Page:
|Pilot 2nd Lt Claude L. Dean, O-429921 (MIA / KIA July 30, 1942, BR) TX
Gunner Sgt Allan W. La Rocque, 6976689 (MIA / KIA July 30, 1942, BR)
Crashed July 29, 1942
Built by Douglas. Delivered to the U. S. Army on December 21, 1941 at Savannah, GA. Next to McCellan Airfield during January 7 - 29, 1942. On February 25 1942 assigned to "X", disassembled and shipped to "Sumac" (Australia) and reassembled.
Assigned to the 5th Air Force, 3rd Bombardment Group, 8th Bombardment Squadron. Assigned to pilot Holcombe. No known nose art or nickname.
On July 29, 1942 one of eight A-24 dive bombers that took off from 7-Mile Drome near Port Moresby piloted by Dean on a mission to dive bomb Japanese transports off Gona. They were escorted by P-39 Airacobras from the 41st Fighter Squadron flying top cover, and P-39 Airacobras from the 8th Fighter Group, 80th Fighter Squadron flying close escort.
Inbound to the target, one A-24 aborted the mission, and the remaining seven A-24s proceeded to the north coast of New Guinea to bomb Japanese transports roughly twenty miles north of Gona, 1 1/4 miles offshore.
As they started their dive bombing runs, A6M2 Zeros from the Tainan Kōkūtai escorting the convoy intercepted the formation. The A-24s dive-bombed in two waves. The first wave: A-24 41-15797 (shot down), A-24 piloted by Hill (heavily damaged and force landed at Fall River) and A-24 piloted by Raymond Wilkins (the only aircraft to return to 7-Mile). The second wave of four aircraft: A-24 41-15819, A-24 41-15766, A-24 piloted by Cassels and A-24 piloted by Parker were all shot down.
A bomb from the second wave hit the Kotoku Maru in the no. 5 hatch, forcing its troops to unload and leave cargo undelivered. Afterwards, all the Japanese vessels departed for Lae.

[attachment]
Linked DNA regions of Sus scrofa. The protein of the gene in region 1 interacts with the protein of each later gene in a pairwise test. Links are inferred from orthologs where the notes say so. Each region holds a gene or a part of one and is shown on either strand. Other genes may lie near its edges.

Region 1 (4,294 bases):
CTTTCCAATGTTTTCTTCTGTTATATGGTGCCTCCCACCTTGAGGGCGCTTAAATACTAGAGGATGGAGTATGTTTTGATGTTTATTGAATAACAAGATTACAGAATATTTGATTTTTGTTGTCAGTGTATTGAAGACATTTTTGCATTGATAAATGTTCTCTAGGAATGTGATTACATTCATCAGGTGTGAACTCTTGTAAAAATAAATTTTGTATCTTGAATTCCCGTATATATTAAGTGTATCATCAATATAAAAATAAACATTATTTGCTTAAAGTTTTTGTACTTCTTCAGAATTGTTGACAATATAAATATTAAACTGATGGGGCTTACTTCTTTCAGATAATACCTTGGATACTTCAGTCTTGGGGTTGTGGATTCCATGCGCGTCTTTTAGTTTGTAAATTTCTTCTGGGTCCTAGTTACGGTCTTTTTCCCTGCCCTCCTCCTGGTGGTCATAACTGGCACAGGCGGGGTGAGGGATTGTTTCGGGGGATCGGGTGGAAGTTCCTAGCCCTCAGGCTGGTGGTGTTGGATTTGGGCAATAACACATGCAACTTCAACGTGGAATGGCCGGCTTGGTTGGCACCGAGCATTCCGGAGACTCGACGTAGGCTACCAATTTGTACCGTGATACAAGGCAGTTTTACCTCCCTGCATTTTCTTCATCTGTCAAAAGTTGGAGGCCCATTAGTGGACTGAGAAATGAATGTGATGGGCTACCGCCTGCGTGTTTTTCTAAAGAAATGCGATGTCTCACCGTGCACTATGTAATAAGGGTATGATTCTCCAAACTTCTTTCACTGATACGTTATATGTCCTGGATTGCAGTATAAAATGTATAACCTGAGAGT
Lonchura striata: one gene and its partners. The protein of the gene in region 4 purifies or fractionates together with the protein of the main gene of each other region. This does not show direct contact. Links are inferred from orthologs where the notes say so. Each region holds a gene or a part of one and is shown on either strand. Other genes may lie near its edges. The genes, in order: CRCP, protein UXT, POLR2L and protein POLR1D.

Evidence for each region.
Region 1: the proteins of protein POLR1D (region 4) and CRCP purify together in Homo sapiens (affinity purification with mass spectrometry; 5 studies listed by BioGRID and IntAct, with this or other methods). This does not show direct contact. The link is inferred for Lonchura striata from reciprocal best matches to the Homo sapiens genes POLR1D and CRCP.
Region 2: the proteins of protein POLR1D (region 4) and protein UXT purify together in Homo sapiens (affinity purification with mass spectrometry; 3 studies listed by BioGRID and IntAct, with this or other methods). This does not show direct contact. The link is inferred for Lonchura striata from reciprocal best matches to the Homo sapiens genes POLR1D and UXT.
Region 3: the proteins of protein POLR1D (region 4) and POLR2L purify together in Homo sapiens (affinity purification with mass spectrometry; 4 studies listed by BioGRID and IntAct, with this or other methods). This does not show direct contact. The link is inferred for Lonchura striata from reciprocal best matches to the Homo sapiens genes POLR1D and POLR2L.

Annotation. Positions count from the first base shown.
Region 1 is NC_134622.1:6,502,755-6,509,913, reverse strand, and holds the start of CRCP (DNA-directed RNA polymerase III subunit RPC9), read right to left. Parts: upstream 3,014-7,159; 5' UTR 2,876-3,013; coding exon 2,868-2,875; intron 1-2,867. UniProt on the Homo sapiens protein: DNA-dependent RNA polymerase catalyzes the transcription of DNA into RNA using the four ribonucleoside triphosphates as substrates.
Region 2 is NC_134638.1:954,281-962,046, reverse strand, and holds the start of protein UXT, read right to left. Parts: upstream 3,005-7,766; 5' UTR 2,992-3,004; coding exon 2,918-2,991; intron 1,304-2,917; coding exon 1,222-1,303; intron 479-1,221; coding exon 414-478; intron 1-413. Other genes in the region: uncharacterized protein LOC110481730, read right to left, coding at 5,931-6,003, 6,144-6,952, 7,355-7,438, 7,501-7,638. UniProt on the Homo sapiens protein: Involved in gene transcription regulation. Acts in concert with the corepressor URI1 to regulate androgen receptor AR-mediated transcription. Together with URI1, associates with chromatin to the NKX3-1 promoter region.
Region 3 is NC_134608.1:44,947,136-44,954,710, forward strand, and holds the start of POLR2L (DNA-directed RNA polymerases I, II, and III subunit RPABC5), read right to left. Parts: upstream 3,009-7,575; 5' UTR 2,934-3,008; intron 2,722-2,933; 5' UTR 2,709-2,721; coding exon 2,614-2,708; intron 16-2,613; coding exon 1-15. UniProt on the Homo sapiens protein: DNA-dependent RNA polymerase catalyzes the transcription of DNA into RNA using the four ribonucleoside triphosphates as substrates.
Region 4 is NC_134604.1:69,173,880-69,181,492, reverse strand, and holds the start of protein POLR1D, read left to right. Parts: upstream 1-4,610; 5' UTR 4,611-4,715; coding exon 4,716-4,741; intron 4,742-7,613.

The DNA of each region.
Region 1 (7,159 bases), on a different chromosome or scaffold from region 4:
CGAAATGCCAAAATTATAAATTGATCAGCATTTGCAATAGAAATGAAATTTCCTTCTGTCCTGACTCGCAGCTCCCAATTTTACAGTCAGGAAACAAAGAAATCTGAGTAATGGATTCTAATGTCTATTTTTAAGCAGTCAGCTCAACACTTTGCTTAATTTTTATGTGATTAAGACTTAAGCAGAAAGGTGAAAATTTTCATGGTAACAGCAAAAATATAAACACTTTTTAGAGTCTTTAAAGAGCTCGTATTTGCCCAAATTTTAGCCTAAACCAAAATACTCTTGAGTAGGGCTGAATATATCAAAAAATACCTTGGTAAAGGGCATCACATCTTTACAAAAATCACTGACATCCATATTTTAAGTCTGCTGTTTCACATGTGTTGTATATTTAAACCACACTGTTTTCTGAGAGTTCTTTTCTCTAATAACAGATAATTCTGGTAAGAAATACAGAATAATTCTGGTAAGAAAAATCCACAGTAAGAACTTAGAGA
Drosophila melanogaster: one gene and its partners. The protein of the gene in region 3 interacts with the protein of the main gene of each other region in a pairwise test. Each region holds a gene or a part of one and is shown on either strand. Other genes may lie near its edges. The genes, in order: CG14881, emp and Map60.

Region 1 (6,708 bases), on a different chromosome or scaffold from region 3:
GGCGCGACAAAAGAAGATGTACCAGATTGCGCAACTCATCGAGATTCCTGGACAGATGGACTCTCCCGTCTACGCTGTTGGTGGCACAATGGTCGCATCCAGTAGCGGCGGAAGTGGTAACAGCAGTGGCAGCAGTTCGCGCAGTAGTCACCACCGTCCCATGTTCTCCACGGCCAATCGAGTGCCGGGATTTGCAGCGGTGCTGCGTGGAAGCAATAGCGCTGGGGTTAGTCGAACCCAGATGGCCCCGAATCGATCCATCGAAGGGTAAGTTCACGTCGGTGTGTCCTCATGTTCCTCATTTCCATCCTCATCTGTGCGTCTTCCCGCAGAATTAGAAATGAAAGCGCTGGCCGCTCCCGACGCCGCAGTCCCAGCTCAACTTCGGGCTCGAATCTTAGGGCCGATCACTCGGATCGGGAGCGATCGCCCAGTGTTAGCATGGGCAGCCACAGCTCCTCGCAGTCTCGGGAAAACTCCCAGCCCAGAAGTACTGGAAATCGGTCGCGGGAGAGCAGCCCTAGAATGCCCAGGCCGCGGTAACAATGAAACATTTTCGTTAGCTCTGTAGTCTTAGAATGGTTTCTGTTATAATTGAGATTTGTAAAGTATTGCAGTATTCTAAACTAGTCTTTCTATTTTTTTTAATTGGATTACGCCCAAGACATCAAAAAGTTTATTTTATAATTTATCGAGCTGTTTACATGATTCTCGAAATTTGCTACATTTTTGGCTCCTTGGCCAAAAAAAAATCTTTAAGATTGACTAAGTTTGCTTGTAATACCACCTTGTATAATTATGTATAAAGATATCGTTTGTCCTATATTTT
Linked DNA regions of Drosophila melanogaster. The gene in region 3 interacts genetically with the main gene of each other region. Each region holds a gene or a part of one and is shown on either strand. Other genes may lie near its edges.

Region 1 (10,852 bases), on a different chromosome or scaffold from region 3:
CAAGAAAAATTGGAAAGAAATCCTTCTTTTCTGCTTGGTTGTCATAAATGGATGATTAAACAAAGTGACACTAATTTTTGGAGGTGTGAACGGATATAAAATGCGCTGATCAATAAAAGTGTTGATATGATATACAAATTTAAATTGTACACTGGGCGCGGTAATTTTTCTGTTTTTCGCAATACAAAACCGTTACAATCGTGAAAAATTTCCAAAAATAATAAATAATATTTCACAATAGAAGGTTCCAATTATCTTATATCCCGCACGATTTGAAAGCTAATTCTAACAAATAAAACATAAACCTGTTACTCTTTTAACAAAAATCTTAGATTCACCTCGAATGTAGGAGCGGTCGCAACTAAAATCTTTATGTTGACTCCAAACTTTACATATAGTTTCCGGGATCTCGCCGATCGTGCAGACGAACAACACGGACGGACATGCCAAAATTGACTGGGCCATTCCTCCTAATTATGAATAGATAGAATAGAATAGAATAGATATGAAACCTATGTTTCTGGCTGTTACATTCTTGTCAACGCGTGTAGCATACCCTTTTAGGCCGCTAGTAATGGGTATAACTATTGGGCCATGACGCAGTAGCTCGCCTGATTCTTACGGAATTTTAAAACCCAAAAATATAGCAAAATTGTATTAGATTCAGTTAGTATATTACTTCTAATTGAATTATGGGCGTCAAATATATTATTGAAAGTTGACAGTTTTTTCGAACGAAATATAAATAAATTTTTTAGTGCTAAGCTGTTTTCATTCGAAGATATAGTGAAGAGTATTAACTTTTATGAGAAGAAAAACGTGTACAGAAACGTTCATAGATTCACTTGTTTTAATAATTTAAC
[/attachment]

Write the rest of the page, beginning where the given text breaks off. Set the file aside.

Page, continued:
This aircraft was
damaged and both crew members bailed out and landed safely.
Fates of the Crew
Friendly natives led both crew to the Australian Army spotters in the vicinity of Ambasi. On July 30, 1942, a radio report was received from Ambasi stating that four aircrew were safe and that Japanese patrols were in the vicinity. The radio went off the air suddenly. and never came back on.
3rd Bombardment Group, Headquarters reported a radio message from the survivors on July 30, 1942:
Radio report received advised that four [Dean, La Rocque, Parker and Hoppe] were safe and that Japanese patrols were in the vicinity. The radio went off the air suddenly, and never came on the air again."
3rd Bombardment Group Headquarters reported a radio message from the survivors:
"...crash landed on the north coast of New Guinea near Ambasi due to interception. Radio report received advised that four were safe and that Japanese patrols were in the vicinity. The radio went off the air suddenly, and never came on the air again."
The group of Australians and Americans attempted to bypass the Japanese and reach safety. On August 2, 1942 they were joined by Reverend James Benson and two sisters from the Gona Mission Station. The group was on the run until August 8, 1942 when the group was ambushed by the Japanese and all killed or executed. Only Reverend James Benson was taken prisoner and survived the war.
During 1999, this aircraft was discovered in a sago swamp by wreck tecs on behalf of John
Douglas who visited the site during 1999 and 2005 with authors Larry Hickey and Edward Rogers.
The crew were officially declared dead on July 30, 1942. Postwar, their remains were located and recovered. Buried on April 26, 1950 in a group burial at Zachary Taylor National Cemetery at section I, graves 109-110 along with Cpl Franklyn R. Hoppe gunner A-24 piloted by Parker.
Dean also has a memorial marker at Kaufman Cemetery in Kaufman, TX.
PNG Museum Aircraft Status Card - A-24 Dauntless piloted by Dean
Prisoners Base and Home Again mentions this crew
FindAGrave - Claude L Dean (grave photo)
FindAGrave - Claude Lee Dean (memorial marker)
FindAGrave - Allan W La Rocque (grave photo)
Thanks to Edward Rogers, John Douglas and Larry Hickey for
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January 5, 2018